Not too many years ago, the concept of the economy as an energy system might have been deemed a pretty radical ‘challenger theory’ to an established orthodoxy which insists that the study of economics is coterminous with the study of money.
Now, though, the case for the energy interpretation is gaining strength as the credibility of the prior orthodoxy is being eroded away by failure, albeit in a World that still refuses to acknowledge the inadequacies of conventional nostrums.
There are, of course, many different versions of the energy-economy interpretation, with differences of method and emphasis leading to differences of conclusions.
The main focus of effort here at Surplus Energy Economics has been on modelling the economy on an energy rather than a financial basis.
Modelling imposes a certain degree of caution, in that our conclusions should not be allowed to out-run what our models can tell us.
Inferences, of course, are a very different matter.
The outlook in brief
What, then, – and on the basis of what we know – should we now expect?
First and foremost, we can anticipate continuing declines in prosperity, with much the same deterioration already evident in the West now extending to those EM (emerging market) countries in which growth has, until quite recently, remained feasible.
This rate of deterioration can be expected to accelerate. The World’s average person is projected to be 6% poorer in 2030, but fully 21% less prosperous by 2040, than he or she was in 2021.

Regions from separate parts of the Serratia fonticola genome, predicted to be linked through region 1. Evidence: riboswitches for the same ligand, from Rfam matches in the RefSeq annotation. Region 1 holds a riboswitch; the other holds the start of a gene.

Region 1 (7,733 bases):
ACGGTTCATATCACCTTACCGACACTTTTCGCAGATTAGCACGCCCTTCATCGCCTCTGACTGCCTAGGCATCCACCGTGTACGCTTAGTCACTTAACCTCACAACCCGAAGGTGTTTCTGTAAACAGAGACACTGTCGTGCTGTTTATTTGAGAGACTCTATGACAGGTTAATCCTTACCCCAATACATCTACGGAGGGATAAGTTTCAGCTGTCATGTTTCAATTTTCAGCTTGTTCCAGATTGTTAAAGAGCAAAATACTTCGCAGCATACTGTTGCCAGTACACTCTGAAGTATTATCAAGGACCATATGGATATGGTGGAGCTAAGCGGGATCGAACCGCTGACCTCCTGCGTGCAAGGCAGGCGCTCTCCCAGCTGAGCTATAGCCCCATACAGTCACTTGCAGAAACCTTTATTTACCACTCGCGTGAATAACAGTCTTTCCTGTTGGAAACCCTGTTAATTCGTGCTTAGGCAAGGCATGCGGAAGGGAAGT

Meanwhile, the real costs of essentials will continue to rise, pointing towards a rapid contraction in the affordability of those discretionary (non-essential) goods and services which consumers ‘may want, but do not need’.
In real terms, discretionary consumption worldwide is likely to be 14% lower in 2030, and 52% lower in 2040, than it was last year.
Inflation has been driven higher by the rising costs of essentials but, looking ahead, is likely to be contained, to some extent, by deflationary trends in discretionary sectors.
The measure preferred here – which is RRCI, or the Realised Rate of Comprehensive Inflation – forecasts systemic inflation rising from 8.1% in 2021 to 8.6% this year, moderating to 5.3% by 2027.
These forecasts are summarised in fig. 1.
Finally, in this brief list of projections, we can anticipate major financial dislocation, probably far more severe than the global financial crisis (GFC) of 2008-09. No attempt is made here to put a timescale on this, but it seems very unlikely that it can be long delayed.